Monroe County general population food insecurity rate is 12.4%, the child rate is 19.1%
Lackawana County general population 14.2%, the child rate is 22.4%
In New York:
Sullivan County general population food insecurity rate is 13.7%, the child rate is 24.2%
Delaware County general population food insecurity rate is 12.6%, the child rate is 24.6%
Ulster County general population food insecurity rate is 11.8%, the child rate is 20.2%
Orange County general population food insecurity rate is 10.2%, the child rate is 19.7%
In New Jersey:
Sussex County general population food insecurity rate is 8.8%, the child rate is 15.9%
Warren County general population food insecurity rate is 10.4%, the child rate is 17.2%
Passaic County general population food insecurity rate is 12.3%, the child rate is 21.4%
Morris County general population food insecurity rate is 7.7%, the child rate is 13.3%
Cutting Head Start and Meals on Wheels as suggested in the new Trump budget and touted as unjustified expenses by his budget chief Mulvaney, and reverting back to less nutritous thanks to the Secretary of Education Betsy DeVos' efforts . . . .these are not only needed but they are our responsibility as a society.
CONTACT THESE PEOPLE AND TELL THEM NO!!!!
Rep Tom Marino
2242 Rayburn House Office Building
Washington, DC 20515
Hours: Monday - Friday, 8:30 A.M. to 5:30 P.M.
Senator Pat Toomey
248 Russell Senate Office Building
Washington, D.C. 20510
Phone: (202) 224-4254
Fax: (202) 228-0284
Senator Robert Casey, Jr
393 Russell Senate Office Building
Washington, D.C. 20510
Phone: (202) 224-6324
Toll Free: (866) 802-2833
Fax: (202) 228-0604
|Posted on September 25, 2015 at 2:20 PM||comments (0)|
Did you know ...?
Here is some information and some statistics you may not know about.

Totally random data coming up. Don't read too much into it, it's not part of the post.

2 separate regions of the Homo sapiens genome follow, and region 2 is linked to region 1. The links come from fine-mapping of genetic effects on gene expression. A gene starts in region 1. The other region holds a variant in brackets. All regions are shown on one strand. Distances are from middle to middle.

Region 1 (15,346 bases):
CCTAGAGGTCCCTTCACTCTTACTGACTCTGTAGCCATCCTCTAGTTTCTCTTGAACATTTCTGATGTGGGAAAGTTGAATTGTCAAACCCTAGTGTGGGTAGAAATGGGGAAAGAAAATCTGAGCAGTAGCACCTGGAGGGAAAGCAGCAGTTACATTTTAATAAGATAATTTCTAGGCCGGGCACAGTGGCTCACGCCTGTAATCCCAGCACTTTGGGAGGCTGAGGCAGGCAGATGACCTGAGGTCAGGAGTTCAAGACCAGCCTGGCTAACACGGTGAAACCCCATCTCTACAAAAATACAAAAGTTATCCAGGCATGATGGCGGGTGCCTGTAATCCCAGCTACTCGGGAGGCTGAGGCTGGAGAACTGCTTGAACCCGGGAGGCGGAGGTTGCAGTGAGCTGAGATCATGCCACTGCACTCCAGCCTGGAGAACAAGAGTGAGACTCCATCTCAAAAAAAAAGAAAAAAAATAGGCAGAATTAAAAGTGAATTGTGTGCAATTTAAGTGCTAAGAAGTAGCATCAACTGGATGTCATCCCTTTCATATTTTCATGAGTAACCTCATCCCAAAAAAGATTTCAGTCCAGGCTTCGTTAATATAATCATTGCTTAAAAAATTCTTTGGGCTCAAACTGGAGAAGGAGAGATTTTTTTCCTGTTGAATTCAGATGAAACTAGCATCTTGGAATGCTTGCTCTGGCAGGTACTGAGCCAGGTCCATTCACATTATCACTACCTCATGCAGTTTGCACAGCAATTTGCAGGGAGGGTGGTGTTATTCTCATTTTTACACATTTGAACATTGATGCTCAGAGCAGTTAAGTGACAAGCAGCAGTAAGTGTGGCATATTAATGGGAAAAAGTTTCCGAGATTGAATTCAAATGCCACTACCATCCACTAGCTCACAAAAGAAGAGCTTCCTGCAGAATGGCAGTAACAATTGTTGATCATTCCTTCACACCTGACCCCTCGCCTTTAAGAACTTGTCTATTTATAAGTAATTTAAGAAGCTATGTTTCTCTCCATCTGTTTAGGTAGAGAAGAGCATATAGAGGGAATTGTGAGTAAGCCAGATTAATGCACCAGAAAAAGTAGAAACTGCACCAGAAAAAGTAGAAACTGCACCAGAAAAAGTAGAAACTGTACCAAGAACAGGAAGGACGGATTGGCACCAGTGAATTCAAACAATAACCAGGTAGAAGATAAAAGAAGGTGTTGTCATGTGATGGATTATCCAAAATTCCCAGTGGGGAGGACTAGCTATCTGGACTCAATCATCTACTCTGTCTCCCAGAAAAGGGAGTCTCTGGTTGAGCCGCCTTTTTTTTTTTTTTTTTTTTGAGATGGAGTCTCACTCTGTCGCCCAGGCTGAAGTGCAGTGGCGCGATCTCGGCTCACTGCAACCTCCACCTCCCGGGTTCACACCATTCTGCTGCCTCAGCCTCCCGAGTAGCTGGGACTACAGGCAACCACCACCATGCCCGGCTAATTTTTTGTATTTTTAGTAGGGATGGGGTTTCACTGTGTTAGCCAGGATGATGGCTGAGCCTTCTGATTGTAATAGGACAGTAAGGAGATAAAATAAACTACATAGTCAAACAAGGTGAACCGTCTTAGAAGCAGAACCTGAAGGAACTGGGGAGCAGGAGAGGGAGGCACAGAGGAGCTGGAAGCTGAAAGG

Our outreach benefits the local food pantry, the pregnancy center, homeless organizations, agencies on aging and those in the general population who are in need.
Not enough people know the extent of the problems that exist, and not enough people know what to do when they find themselves in these situations.
In the Pennsylvania counties we serve, the food insecurity rates are: Pike County (2013) 13% and 19% child food insecurity; Monroe County 14% and child food insecurity 18% ; Lackawana County 13% and child food insecurity 22% ; Wayne 12% and child food insecurity 19%.
In the New York state counties we serve - Orange County 10.2% and child food insecurity 19.7%; Duchess 10.2% and child food insecurity 17.4%; Sullivan 13.7% and child food insecurity 24.2%.
In New Jersey state counties we serve – Sussex 8.8% and child food insecurity 15.9%, Passaic 12.3% and child food insecurity 21.4%.
The unsheltered homeless rate in Pennsylvania increased between 2012 to 2013 by 26.3%.
The number of homeless families in New York state increased by 17.15%. Individual chronic homelessness in New Jersey increased 13.73%. Chronic homelessness among families increased by 2% in Pennsylvania, 4% in New Jersey and 4.9% in New York.
In 2014, Pike County Hands Of Hope provided 46 nights of motel lodging for 18 homeless people and helped 7 families with rental placements.